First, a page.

Here’s what happened when one did!
Here’s what happened when one did!
Out of curiosity I’m posting a quick, 8 question form about the book collecting habits of tumblr users. If you’re bored and want to spend a minute clicking boxes, please click here.
And please reblog! I’ll release the results when I get enough entries.
The unraveling of Mr. De Caro was precipitated by a chance visit to the library in March by Tomaso Montanari, a professor of art history at the University of Naples and a regular contributor to the daily newspaper Il Fatto Quotidiano. What he saw there — books piled haphazardly throughout and empty shelves, soda cans and garbage strewed about — immediately went into print, and that prompted a petition signed by hundreds of Italian intellectuals questioning Mr. De Caro’s appointment as director.
More important, Italian prosecutors took note and weeks later Mr. De Caro was in prison, accused of — but not yet formally charged with — embezzlement and conspiracy. Prosecutors say that in the 11 months during which he managed the library, Mr. De Caro stole hundreds of its volumes. Investigators found boxes of valuable books, many with the library’s stamp, in garages and private homes in several cities as well as in auction houses abroad. Four people said to have conspired with Mr. De Caro were also jailed.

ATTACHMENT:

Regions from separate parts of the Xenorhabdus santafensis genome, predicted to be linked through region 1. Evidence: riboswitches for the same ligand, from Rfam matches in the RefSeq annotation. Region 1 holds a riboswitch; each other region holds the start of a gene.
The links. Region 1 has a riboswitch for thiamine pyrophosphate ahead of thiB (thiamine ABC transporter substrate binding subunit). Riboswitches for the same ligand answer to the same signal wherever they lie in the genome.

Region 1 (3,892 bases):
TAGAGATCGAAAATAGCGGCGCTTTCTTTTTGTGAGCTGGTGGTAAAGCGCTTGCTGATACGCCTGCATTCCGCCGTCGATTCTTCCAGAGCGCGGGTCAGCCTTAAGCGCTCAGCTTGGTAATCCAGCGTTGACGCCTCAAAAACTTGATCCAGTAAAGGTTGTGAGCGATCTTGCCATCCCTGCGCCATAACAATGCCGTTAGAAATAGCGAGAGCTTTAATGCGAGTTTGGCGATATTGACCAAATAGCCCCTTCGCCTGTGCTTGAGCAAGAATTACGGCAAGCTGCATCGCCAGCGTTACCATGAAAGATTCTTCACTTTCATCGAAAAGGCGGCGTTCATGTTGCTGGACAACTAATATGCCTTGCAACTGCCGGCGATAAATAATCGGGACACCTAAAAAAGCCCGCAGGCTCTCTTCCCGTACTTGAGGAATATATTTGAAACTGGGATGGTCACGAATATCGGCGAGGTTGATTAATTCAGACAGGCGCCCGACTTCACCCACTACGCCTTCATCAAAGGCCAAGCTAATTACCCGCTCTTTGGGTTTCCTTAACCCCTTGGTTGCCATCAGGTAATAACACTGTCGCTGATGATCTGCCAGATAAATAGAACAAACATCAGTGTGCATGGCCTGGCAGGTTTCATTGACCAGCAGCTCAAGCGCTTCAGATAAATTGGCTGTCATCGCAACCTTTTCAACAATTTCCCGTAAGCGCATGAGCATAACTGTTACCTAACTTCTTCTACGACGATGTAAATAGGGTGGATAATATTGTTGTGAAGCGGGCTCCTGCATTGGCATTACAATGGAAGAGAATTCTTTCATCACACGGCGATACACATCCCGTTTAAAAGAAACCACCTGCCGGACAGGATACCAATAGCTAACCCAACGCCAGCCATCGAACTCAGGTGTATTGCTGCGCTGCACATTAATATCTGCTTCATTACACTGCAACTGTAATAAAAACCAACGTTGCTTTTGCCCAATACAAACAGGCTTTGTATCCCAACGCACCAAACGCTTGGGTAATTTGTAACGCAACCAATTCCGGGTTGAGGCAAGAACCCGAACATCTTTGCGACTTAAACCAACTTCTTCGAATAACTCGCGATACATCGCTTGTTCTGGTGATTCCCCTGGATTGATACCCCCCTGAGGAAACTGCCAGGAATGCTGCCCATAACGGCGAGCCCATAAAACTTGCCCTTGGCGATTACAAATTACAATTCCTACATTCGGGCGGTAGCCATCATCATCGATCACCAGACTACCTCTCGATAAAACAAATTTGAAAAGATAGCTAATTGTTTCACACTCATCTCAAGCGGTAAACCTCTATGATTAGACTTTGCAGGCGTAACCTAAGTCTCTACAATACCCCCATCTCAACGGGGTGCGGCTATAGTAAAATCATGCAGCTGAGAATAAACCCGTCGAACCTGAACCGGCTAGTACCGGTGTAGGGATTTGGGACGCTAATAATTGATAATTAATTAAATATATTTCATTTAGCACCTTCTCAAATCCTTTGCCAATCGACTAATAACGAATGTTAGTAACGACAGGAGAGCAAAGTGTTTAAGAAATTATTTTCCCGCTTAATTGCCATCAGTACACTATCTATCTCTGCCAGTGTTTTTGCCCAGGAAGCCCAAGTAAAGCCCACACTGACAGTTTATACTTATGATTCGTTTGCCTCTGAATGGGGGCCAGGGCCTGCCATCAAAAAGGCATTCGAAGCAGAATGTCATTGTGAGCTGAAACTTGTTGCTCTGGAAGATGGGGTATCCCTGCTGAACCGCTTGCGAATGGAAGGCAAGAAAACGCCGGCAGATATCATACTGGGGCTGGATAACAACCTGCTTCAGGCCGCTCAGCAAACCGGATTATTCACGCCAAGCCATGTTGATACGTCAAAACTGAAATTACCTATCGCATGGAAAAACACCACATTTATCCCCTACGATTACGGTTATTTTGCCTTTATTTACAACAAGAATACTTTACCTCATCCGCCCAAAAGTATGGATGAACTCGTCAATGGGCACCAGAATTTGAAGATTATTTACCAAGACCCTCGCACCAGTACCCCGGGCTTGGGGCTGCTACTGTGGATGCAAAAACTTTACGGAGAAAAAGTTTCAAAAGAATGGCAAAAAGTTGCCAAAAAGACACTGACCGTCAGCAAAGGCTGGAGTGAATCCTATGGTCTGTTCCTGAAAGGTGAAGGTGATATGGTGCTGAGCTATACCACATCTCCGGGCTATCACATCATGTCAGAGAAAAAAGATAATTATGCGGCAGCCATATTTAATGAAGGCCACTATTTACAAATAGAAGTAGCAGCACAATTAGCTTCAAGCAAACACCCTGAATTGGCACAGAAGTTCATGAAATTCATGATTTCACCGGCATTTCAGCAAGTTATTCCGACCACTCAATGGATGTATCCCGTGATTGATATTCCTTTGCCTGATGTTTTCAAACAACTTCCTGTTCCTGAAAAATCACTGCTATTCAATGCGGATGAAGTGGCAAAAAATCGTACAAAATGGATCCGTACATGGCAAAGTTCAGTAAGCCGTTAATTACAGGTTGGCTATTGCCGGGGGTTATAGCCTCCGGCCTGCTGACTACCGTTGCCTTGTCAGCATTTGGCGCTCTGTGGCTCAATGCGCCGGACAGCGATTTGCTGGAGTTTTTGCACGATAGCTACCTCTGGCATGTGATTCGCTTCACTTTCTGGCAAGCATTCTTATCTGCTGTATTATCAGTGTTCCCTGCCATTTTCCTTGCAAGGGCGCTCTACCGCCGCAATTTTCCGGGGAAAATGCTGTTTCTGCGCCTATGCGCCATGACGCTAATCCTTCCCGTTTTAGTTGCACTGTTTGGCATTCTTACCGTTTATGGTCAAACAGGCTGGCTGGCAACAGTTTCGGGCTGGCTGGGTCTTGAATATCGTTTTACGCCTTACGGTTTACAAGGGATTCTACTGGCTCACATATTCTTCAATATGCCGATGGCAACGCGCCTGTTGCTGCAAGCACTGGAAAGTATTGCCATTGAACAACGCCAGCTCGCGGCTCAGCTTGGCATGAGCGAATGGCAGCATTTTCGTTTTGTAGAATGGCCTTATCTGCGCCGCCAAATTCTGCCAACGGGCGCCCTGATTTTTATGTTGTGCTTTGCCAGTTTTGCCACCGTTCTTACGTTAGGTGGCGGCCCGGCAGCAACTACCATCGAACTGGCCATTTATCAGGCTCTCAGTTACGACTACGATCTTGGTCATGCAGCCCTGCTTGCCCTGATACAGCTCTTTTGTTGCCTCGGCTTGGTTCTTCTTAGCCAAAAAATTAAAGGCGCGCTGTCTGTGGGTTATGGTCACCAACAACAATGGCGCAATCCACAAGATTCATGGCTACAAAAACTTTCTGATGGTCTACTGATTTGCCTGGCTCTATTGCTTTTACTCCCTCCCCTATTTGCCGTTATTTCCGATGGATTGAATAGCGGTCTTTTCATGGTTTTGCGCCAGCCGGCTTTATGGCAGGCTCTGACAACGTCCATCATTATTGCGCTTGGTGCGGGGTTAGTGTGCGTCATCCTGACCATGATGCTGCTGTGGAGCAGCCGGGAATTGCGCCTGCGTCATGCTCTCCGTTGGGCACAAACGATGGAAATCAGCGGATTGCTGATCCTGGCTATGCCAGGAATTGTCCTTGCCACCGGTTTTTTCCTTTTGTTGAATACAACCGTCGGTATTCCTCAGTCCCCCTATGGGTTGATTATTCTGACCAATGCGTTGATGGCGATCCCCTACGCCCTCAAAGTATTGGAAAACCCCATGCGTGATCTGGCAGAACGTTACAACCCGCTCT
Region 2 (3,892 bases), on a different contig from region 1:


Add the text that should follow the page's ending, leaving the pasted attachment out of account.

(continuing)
The theft is crazy enough, but it’s the forgeries that are really interesting.
One in particular, a copy of “Sidereus Nuncius,” Galileo’s novel observations of the cosmos first published in Venice in 1610 and now owned by a New York rare-book dealer, is clearly a forgery, Mr. Wilding says.
The book in question — supposedly containing an inscription by Galileo, along with five of his watercolors — was presented with much fanfare (and some doubts about its authenticity) in Padua five years ago. A two-volume study published last year concluded that it was Galileo’s autographed proof copy.
The breakthrough came when he discovered photographs of a copy of “Sidereus Nuncius” published in a 2005 catalog from Sotheby’s. Looking at the photograph of the title page, he noticed that what should have been random ink blots were identical to deeply impressed marks in the New York “Sidereus Nuncius.”
“If they hadn’t been greedy enough to make two copies, I wouldn’t have been able to prove the forgery,” he said.
700-year-old letter belonging to William Wallace to go on display
In January, Culture Secretary Fiona Hyslop announced the precious document’s return to Scotland.
Ms Hyslop said: “It is one of the few surviving artefacts with a direct link to William Wallace and a fascinating fragment of our nation’s history. To have it here in Scotland, where it can be viewed by the Scottish public, is very significant indeed.”
Also on show is the Lubeck letter, the only surviving document which was issued by Wallace.
The letter, written in Latin, was written after his victory at the Battle of Stirling Bridge to inform European trading partners that Scottish ports were open for business again.
Both documents are part of the free exhibition, Special Delivery: The William Wallace Letters, on at Holyrood until the end of August.
British Armorial Bindings Database
This site is the real deal. Not only is it “a comprehensive catalogue of all the coats of arms, crests, and other heraldic devices that have been stamped by British owners on the outer covers of their books,” but it allows for search by “charges” (elements on the shield), provides owner’s bibliographies and variations, and cites books carrying particular stamps.